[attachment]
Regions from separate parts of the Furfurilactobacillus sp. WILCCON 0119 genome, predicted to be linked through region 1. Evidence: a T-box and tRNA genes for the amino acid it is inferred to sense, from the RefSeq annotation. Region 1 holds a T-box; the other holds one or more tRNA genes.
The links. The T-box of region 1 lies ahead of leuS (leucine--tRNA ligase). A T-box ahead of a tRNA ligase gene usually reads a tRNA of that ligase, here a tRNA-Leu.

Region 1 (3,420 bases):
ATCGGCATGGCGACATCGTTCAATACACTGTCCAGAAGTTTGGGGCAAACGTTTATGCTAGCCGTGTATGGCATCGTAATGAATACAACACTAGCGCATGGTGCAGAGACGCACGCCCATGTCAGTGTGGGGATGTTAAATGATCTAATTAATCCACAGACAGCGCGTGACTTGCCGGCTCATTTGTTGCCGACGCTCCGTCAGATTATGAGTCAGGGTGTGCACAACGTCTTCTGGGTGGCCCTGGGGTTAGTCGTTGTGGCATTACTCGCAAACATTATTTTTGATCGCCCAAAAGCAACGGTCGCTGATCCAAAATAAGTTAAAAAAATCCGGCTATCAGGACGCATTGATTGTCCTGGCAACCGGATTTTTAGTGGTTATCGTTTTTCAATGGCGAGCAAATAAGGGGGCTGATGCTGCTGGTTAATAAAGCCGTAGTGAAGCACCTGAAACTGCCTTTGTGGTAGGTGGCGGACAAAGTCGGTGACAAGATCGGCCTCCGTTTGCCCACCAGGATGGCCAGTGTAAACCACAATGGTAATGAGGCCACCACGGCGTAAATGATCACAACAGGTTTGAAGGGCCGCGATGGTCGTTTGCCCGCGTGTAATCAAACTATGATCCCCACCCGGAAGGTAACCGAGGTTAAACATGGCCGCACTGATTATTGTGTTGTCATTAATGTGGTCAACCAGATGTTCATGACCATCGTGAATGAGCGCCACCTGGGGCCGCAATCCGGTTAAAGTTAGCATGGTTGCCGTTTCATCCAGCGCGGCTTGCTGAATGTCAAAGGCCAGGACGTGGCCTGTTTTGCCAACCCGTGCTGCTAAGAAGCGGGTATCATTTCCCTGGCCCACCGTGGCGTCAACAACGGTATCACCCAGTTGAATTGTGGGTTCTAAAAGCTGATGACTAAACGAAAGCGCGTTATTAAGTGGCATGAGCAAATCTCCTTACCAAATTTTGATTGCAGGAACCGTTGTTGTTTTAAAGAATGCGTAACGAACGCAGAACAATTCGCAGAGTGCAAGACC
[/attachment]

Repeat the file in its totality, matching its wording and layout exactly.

Regions from separate parts of the Furfurilactobacillus sp. WILCCON 0119 genome, predicted to be linked through region 1. Evidence: a T-box and tRNA genes for the amino acid it is inferred to sense, from the RefSeq annotation. Region 1 holds a T-box; the other holds one or more tRNA genes.
The links. The T-box of region 1 lies ahead of leuS (leucine--tRNA ligase). A T-box ahead of a tRNA ligase gene usually reads a tRNA of that ligase, here a tRNA-Leu.

Region 1 (3,420 bases):
ATCGGCATGGCGACATCGTTCAATACACTGTCCAGAAGTTTGGGGCAAACGTTTATGCTAGCCGTGTATGGCATCGTAATGAATACAACACTAGCGCATGGTGCAGAGACGCACGCCCATGTCAGTGTGGGGATGTTAAATGATCTAATTAATCCACAGACAGCGCGTGACTTGCCGGCTCATTTGTTGCCGACGCTCCGTCAGATTATGAGTCAGGGTGTGCACAACGTCTTCTGGGTGGCCCTGGGGTTAGTCGTTGTGGCATTACTCGCAAACATTATTTTTGATCGCCCAAAAGCAACGGTCGCTGATCCAAAATAAGTTAAAAAAATCCGGCTATCAGGACGCATTGATTGTCCTGGCAACCGGATTTTTAGTGGTTATCGTTTTTCAATGGCGAGCAAATAAGGGGGCTGATGCTGCTGGTTAATAAAGCCGTAGTGAAGCACCTGAAACTGCCTTTGTGGTAGGTGGCGGACAAAGTCGGTGACAAGATCGGCCTCCGTTTGCCCACCAGGATGGCCAGTGTAAACCACAATGGTAATGAGGCCACCACGGCGTAAATGATCACAACAGGTTTGAAGGGCCGCGATGGTCGTTTGCCCGCGTGTAATCAAACTATGATCCCCACCCGGAAGGTAACCGAGGTTAAACATGGCCGCACTGATTATTGTGTTGTCATTAATGTGGTCAACCAGATGTTCATGACCATCGTGAATGAGCGCCACCTGGGGCCGCAATCCGGTTAAAGTTAGCATGGTTGCCGTTTCATCCAGCGCGGCTTGCTGAATGTCAAAGGCCAGGACGTGGCCTGTTTTGCCAACCCGTGCTGCTAAGAAGCGGGTATCATTTCCCTGGCCCACCGTGGCGTCAACAACGGTATCACCCAGTTGAATTGTGGGTTCTAAAAGCTGATGACTAAACGAAAGCGCGTTATTAAGTGGCATGAGCAAATCTCCTTACCAAATTTTGATTGCAGGAACCGTTGTTGTTTTAAAGAATGCGTAACGAACGCAGAACAATTCGCAGAGTGCAAGACC